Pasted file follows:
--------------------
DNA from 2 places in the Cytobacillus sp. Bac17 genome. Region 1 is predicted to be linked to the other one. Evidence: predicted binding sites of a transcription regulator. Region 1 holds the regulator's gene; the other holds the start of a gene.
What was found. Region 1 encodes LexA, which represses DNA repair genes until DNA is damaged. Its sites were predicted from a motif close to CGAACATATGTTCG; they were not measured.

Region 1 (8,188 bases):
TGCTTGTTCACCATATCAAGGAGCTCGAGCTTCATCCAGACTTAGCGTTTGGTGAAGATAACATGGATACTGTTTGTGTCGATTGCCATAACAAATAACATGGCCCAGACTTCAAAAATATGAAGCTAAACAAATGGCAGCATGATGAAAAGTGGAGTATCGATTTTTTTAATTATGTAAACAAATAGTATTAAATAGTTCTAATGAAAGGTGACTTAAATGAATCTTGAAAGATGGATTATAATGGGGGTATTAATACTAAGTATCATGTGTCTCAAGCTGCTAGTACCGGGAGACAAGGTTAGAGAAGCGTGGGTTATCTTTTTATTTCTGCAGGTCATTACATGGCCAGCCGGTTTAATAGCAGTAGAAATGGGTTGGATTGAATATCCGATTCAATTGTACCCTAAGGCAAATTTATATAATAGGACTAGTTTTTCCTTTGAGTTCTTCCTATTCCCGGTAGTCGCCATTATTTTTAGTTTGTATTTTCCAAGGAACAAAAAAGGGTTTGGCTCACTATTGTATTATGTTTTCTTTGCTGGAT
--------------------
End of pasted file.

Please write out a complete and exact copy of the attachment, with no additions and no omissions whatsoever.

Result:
DNA from 2 places in the Cytobacillus sp. Bac17 genome. Region 1 is predicted to be linked to the other one. Evidence: predicted binding sites of a transcription regulator. Region 1 holds the regulator's gene; the other holds the start of a gene.
What was found. Region 1 encodes LexA, which represses DNA repair genes until DNA is damaged. Its sites were predicted from a motif close to CGAACATATGTTCG; they were not measured.

Region 1 (8,188 bases):
TGCTTGTTCACCATATCAAGGAGCTCGAGCTTCATCCAGACTTAGCGTTTGGTGAAGATAACATGGATACTGTTTGTGTCGATTGCCATAACAAATAACATGGCCCAGACTTCAAAAATATGAAGCTAAACAAATGGCAGCATGATGAAAAGTGGAGTATCGATTTTTTTAATTATGTAAACAAATAGTATTAAATAGTTCTAATGAAAGGTGACTTAAATGAATCTTGAAAGATGGATTATAATGGGGGTATTAATACTAAGTATCATGTGTCTCAAGCTGCTAGTACCGGGAGACAAGGTTAGAGAAGCGTGGGTTATCTTTTTATTTCTGCAGGTCATTACATGGCCAGCCGGTTTAATAGCAGTAGAAATGGGTTGGATTGAATATCCGATTCAATTGTACCCTAAGGCAAATTTATATAATAGGACTAGTTTTTCCTTTGAGTTCTTCCTATTCCCGGTAGTCGCCATTATTTTTAGTTTGTATTTTCCAAGGAACAAAAAAGGGTTTGGCTCACTATTGTATTATGTTTTCTTTGCTGGAT